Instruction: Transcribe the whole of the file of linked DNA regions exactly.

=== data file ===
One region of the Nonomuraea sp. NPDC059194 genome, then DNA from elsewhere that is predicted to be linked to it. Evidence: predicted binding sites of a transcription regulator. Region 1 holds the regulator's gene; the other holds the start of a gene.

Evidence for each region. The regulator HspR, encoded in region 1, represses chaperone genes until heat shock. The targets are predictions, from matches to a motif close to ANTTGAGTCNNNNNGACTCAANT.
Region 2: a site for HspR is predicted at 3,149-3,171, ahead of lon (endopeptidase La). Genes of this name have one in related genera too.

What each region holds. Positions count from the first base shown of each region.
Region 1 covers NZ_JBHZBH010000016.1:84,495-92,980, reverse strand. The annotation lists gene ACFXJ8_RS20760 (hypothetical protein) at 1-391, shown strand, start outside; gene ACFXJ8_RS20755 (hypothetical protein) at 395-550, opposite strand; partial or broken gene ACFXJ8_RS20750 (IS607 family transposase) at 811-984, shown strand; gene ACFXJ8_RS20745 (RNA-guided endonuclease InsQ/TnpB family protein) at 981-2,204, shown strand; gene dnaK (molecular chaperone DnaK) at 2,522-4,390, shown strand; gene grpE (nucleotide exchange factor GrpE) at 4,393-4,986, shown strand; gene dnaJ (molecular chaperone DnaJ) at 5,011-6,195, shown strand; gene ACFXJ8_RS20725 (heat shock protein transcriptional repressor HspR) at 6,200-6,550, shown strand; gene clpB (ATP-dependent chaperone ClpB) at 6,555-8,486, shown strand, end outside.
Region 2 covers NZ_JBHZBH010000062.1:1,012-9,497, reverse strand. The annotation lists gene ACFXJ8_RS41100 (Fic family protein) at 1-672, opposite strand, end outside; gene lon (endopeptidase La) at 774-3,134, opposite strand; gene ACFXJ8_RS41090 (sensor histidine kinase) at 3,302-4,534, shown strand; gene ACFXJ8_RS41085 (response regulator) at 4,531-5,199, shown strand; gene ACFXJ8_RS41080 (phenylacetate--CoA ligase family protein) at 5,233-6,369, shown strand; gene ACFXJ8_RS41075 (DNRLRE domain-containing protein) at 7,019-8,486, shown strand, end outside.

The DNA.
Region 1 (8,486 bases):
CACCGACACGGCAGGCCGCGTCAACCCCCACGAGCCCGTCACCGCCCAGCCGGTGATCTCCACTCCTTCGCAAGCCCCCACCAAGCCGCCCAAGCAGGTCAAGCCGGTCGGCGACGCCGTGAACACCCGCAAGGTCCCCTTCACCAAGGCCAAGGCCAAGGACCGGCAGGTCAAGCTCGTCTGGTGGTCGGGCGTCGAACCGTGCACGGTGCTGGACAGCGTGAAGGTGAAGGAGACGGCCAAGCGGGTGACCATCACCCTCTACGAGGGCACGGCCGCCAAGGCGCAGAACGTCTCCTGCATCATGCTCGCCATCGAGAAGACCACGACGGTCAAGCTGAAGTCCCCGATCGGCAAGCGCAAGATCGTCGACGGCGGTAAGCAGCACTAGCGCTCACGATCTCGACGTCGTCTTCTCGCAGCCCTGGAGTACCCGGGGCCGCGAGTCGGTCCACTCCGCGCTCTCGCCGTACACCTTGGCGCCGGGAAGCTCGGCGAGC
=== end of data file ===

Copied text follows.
One region of the Nonomuraea sp. NPDC059194 genome, then DNA from elsewhere that is predicted to be linked to it. Evidence: predicted binding sites of a transcription regulator. Region 1 holds the regulator's gene; the other holds the start of a gene.

Evidence for each region. The regulator HspR, encoded in region 1, represses chaperone genes until heat shock. The targets are predictions, from matches to a motif close to ANTTGAGTCNNNNNGACTCAANT.
Region 2: a site for HspR is predicted at 3,149-3,171, ahead of lon (endopeptidase La). Genes of this name have one in related genera too.

What each region holds. Positions count from the first base shown of each region.
Region 1 covers NZ_JBHZBH010000016.1:84,495-92,980, reverse strand. The annotation lists gene ACFXJ8_RS20760 (hypothetical protein) at 1-391, shown strand, start outside; gene ACFXJ8_RS20755 (hypothetical protein) at 395-550, opposite strand; partial or broken gene ACFXJ8_RS20750 (IS607 family transposase) at 811-984, shown strand; gene ACFXJ8_RS20745 (RNA-guided endonuclease InsQ/TnpB family protein) at 981-2,204, shown strand; gene dnaK (molecular chaperone DnaK) at 2,522-4,390, shown strand; gene grpE (nucleotide exchange factor GrpE) at 4,393-4,986, shown strand; gene dnaJ (molecular chaperone DnaJ) at 5,011-6,195, shown strand; gene ACFXJ8_RS20725 (heat shock protein transcriptional repressor HspR) at 6,200-6,550, shown strand; gene clpB (ATP-dependent chaperone ClpB) at 6,555-8,486, shown strand, end outside.
Region 2 covers NZ_JBHZBH010000062.1:1,012-9,497, reverse strand. The annotation lists gene ACFXJ8_RS41100 (Fic family protein) at 1-672, opposite strand, end outside; gene lon (endopeptidase La) at 774-3,134, opposite strand; gene ACFXJ8_RS41090 (sensor histidine kinase) at 3,302-4,534, shown strand; gene ACFXJ8_RS41085 (response regulator) at 4,531-5,199, shown strand; gene ACFXJ8_RS41080 (phenylacetate--CoA ligase family protein) at 5,233-6,369, shown strand; gene ACFXJ8_RS41075 (DNRLRE domain-containing protein) at 7,019-8,486, shown strand, end outside.

The DNA.
Region 1 (8,486 bases):
CACCGACACGGCAGGCCGCGTCAACCCCCACGAGCCCGTCACCGCCCAGCCGGTGATCTCCACTCCTTCGCAAGCCCCCACCAAGCCGCCCAAGCAGGTCAAGCCGGTCGGCGACGCCGTGAACACCCGCAAGGTCCCCTTCACCAAGGCCAAGGCCAAGGACCGGCAGGTCAAGCTCGTCTGGTGGTCGGGCGTCGAACCGTGCACGGTGCTGGACAGCGTGAAGGTGAAGGAGACGGCCAAGCGGGTGACCATCACCCTCTACGAGGGCACGGCCGCCAAGGCGCAGAACGTCTCCTGCATCATGCTCGCCATCGAGAAGACCACGACGGTCAAGCTGAAGTCCCCGATCGGCAAGCGCAAGATCGTCGACGGCGGTAAGCAGCACTAGCGCTCACGATCTCGACGTCGTCTTCTCGCAGCCCTGGAGTACCCGGGGCCGCGAGTCGGTCCACTCCGCGCTCTCGCCGTACACCTTGGCGCCGGGAAGCTCGGCGAGC